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27 October 2016 @ 09:16 am
making lists and checking them twice (or more)  
You know how I feel about lists. I make To-Do Lists that I then convert to Ta-Da Lists as I check items off. I need lists to help me stay focused on the job(s) ahead. But for the past few weeks, my lists have devolved into lists of questions for the doctors and nurses and lists of test results. When I get a burst of energy, though, I take a look at the lists I see offered on Facebook such as this one which proclaims to be the 30 best young adult books of all time: https://www.pastemagazine.com/articles/2016/10/the-30-best-young-adult-books-of-all-time.html.

I will admit that, in the pst, my colleagues and I would conduct this type of mental exercise about best books lists. I have tended over the past years, though, to simply keep lists of the books I have read. One reason for this is the idea that I cannot always know the book which will become the gateway book for a reader or the book that might open a new world of reading for another student or the perfect book that changes a reader's world. That does it mean I cannot delineate a literary marvel from the stacks of books I read. However, trying to come up with a best books of all time list seems almost an impossible task.

To be sure, I have read all 30 books on this list. They are all wonderful stories. Many appear on my required reading list for YA literature courses. However, there are still some quibbles I have with the books. A few of the titles are, technically, not YA. Some were published for adults (House on Mango Street) and quite a few for children. The list is heavy with newer books. I prefer lists that chronicle the history of YA a bit more.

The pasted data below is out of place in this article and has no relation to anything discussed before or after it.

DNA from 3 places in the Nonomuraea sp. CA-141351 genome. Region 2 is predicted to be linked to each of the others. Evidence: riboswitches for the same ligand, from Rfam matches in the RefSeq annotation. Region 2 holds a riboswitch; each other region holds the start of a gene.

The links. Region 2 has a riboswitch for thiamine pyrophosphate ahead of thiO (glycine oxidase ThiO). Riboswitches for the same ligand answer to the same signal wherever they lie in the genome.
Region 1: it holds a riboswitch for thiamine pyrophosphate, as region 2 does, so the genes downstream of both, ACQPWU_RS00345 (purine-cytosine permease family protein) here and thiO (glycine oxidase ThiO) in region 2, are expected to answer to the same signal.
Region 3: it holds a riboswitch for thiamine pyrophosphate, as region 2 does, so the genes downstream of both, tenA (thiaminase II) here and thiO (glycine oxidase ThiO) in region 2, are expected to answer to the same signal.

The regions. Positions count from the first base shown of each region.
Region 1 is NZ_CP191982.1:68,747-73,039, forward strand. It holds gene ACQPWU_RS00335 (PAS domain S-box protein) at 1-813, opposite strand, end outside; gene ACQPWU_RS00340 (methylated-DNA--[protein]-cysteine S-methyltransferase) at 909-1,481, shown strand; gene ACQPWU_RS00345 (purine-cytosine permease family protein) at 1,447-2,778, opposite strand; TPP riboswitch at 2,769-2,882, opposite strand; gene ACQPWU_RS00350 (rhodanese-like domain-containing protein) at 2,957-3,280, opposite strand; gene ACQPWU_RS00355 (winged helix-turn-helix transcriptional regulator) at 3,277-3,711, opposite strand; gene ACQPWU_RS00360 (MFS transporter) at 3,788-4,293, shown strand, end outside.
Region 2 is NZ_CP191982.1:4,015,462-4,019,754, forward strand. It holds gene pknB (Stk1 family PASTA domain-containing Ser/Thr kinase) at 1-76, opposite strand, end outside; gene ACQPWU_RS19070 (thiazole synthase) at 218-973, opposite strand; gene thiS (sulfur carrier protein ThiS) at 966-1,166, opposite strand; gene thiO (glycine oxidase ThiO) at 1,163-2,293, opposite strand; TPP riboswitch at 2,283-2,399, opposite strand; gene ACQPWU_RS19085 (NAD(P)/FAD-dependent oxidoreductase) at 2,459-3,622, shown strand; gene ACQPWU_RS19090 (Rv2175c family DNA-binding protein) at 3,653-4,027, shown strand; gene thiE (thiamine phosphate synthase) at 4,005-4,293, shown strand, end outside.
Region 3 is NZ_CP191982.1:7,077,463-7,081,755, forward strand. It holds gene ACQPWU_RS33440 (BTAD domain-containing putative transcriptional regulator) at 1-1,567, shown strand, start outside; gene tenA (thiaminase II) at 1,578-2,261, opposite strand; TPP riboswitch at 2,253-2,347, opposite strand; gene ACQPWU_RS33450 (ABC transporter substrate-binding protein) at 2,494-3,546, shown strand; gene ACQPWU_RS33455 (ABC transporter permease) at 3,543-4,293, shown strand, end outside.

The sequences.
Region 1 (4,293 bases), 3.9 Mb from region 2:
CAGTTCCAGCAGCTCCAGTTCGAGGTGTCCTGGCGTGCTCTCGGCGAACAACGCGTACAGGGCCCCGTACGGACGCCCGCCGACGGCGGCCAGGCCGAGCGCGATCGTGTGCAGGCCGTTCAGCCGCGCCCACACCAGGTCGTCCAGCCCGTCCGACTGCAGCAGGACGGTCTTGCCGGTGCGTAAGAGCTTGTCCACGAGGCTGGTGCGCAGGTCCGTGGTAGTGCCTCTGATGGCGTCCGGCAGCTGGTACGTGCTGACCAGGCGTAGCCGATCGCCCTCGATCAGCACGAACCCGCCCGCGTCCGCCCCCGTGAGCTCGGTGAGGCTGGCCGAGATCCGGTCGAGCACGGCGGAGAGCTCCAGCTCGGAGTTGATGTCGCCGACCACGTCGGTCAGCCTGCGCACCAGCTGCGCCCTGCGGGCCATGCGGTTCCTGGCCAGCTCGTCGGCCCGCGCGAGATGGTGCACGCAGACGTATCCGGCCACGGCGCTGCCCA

What I do like about this list is that it is more representative of the forms and formats beyond the usual. Plus I appreciate the inclusion of diverse books as well.

Are there titles missing for me? Yep. THE CHOCOLATE WAR has been on my required list for 25+ years now. I doubt I will ever drop it. I also wonder about the absence of Chris Crutcher and Francesca Lia Block whose books changed the course of the YA novel in significant ways. Of course, limiting the list to 30 means there are some tough choices. I would find it difficult to even do a top 100 list without second guessing myself tie after time.

So, I will keep on keepings lists of books read. I will consult lists of others to make sure I am not overlooking the next great book. And I will continue to have the discussion with others about books they loved and I did not. As I have said so many times, there is not such thing as a one0size-fits-all book or even a book list that could accommodate the needs and preferences of all readers.

Next on my To-Do List: a nap. That will be a lovely Ta-Da for today.
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